Georgia Law Blog

How to fairly allocate inherited assets

When an individual in Georgia passes, he or she may decide to leave assets to children, grandchildren or other family members. However, even when armed with a set of instructions, it can still be difficult to allocate tangible assets without causing conflict. Fortunately, there are steps that can be taken to minimize conflict while respecting the deceased individual's wishes. The first step is to determine if more than one person wants a certain item.

If no one wants it, the item can be sold or donated to charity. In the event that only one person wants it, he or she can claim it without issue. When two or more people showed interest in an object, those individuals were allowed to bid on the items in question. Alternatively, family members can come to a custom agreement as to who will eventually take possession of those heirlooms.

Reducing juror bias by openly discussing race

A recent paper says that talking about race during the course of a trial could lead to a lower level of juror bias. During the jury selection process, attorneys in Georgia and elsewhere should talk about the potential impact an implicit bias could have on a person's ability to evaluate evidence. They should also make opening statements that caution jurors to not make assumptions based on race or other preconceived notions that they may have about a defendant.

It may be possible to point out that the officer who took a defendant into custody has a track record of mistreating minorities in the community. Legal representatives may be able to use an officer's file as evidence to support this claim. An expert witness may be able to talk about how cross-racial identifications may be unreliable as evidence in a criminal case.

The dangers of DIY estate planning

A recent court decision regarding a mistake made in preparing a will has demonstrated the dangers of DIY estate planning for Georgia residents. Those who are tempted to try to handle their own estate planning out of a desire to save money on a lawyer must be prepared to bear the consequences if something goes wrong.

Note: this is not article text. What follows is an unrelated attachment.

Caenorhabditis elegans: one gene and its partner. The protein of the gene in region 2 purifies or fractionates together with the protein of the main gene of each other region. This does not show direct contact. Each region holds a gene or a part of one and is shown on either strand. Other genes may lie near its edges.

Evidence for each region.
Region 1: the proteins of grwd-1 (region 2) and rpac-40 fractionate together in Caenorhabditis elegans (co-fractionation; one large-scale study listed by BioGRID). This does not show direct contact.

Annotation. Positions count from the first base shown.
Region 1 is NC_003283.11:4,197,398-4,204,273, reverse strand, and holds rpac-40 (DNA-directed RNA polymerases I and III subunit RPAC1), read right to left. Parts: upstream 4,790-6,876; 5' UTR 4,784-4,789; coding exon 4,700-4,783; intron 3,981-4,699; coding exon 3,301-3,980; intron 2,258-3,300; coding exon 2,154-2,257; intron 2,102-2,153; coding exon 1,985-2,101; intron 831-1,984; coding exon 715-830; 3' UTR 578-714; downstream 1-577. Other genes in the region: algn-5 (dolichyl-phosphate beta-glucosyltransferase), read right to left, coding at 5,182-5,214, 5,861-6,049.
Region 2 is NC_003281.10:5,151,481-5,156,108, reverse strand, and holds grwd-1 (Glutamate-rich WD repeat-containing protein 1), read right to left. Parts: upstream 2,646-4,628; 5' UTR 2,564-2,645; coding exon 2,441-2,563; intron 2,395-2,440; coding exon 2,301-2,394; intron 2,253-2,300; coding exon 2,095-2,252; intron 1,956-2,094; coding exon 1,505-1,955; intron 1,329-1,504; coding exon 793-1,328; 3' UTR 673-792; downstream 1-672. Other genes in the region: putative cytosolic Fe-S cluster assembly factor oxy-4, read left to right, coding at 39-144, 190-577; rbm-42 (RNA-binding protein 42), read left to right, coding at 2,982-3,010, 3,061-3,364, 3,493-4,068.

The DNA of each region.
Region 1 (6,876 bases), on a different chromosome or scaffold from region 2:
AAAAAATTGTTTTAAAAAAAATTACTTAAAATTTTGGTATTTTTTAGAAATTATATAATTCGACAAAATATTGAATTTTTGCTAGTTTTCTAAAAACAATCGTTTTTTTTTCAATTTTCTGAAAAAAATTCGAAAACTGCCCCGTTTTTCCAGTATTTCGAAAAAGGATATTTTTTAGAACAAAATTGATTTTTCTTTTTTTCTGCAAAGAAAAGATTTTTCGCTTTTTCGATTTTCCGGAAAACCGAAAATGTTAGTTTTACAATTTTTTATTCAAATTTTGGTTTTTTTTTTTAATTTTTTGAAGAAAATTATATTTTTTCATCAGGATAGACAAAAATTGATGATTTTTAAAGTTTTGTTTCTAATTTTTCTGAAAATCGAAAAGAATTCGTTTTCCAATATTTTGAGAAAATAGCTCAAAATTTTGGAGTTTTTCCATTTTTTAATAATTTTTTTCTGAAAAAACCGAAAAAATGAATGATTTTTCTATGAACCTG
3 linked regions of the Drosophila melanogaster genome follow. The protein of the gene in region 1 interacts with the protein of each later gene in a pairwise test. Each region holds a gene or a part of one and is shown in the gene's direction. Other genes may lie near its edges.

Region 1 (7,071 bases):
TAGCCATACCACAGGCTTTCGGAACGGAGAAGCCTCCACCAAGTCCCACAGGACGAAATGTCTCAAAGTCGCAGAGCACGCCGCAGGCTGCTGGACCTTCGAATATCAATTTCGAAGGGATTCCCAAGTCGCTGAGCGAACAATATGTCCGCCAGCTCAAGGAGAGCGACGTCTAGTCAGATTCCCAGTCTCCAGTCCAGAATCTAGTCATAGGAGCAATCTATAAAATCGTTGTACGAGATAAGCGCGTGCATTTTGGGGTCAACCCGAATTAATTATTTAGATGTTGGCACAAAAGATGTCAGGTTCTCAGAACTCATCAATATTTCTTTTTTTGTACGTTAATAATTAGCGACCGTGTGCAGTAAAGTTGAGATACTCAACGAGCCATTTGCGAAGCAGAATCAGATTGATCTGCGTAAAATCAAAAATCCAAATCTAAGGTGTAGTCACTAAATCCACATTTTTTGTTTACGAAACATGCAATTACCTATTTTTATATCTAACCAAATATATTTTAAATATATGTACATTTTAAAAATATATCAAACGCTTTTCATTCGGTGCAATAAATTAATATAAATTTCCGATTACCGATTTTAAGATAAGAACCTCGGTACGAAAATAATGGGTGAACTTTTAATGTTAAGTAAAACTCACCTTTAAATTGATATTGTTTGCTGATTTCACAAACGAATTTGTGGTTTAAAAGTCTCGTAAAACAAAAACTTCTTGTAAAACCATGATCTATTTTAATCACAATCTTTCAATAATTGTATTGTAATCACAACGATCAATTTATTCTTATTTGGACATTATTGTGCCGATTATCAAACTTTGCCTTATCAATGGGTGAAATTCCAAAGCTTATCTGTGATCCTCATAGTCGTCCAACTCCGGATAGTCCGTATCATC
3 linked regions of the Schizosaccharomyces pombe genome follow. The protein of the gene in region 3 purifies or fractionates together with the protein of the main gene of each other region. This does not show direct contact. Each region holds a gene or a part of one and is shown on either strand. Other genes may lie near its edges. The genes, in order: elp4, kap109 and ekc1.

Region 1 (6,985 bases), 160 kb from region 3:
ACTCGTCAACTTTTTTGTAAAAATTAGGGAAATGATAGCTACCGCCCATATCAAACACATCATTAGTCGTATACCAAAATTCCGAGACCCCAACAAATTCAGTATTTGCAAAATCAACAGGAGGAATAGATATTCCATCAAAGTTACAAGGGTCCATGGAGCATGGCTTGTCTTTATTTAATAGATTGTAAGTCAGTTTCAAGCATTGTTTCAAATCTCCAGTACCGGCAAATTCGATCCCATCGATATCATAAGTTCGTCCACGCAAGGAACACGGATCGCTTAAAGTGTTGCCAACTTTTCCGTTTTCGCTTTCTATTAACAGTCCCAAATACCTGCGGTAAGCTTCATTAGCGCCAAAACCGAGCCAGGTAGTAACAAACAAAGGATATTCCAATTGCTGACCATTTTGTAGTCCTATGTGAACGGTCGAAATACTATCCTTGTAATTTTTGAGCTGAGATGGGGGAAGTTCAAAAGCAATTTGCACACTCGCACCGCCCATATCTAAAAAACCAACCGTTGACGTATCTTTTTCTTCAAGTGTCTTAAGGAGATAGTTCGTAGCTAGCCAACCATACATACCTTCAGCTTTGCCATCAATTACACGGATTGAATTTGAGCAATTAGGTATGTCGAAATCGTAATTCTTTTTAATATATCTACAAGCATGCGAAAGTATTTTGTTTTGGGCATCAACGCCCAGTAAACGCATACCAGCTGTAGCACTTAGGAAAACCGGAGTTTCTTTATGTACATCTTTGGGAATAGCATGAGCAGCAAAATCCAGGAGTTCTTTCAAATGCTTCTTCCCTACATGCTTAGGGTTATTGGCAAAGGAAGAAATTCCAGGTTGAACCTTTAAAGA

The specific issue in the case involved property that was inherited by the decedent after she had already prepared her will. The problem was that she had committed her will to a prepared form that was not done properly. The purchased will form was missing the key residuary clause that would have allowed her beneficiary to inherit the additional property that was not specifically listed in her will.

What are differing site conditions?

Whether it’s a large-scale construction project or a private property renovation, you’ve likely hired contractors and subcontractors to carry out your project. And behind your construction project probably lies a contract that spells out both worker and client obligations. But what happens when a worker encounters an unforeseen complication?

Any unanticipated obstacle that might cause deadline setbacks or additional costs to the construction project is a differing site condition. It can come in many forms, some of which include buried debris or rocks, unanticipated utility lines, muddy soil or excess groundwater.

Wealthy couple fighting over asset division

When couples in Georgia file for divorce, their marital property is divided on an 'equitable" or 'fair" basis; this does not mean that property is split 50-50. Equitable distribution is also the law in New York, where one wealthy couple is currently going through a contentious divorce.

David and Libbie Mugrabi, who are considered 'royalty" in the art world, have been battling over assets since 2018, which include artwork and expensive real estate in Manhattan and the Hamptons. David's family, who have been prominent players in art auctions for over two decades, are well-known for owning more Andy Warhol paintings than any other private collector in the world. Some of David's artwork could be considered part of his business, which means all or part of it may be separate property. Other artwork, which belonged to the couple's personal collection at home, would be considered marital property.

Reasons why eyewitness testimony may be unreliable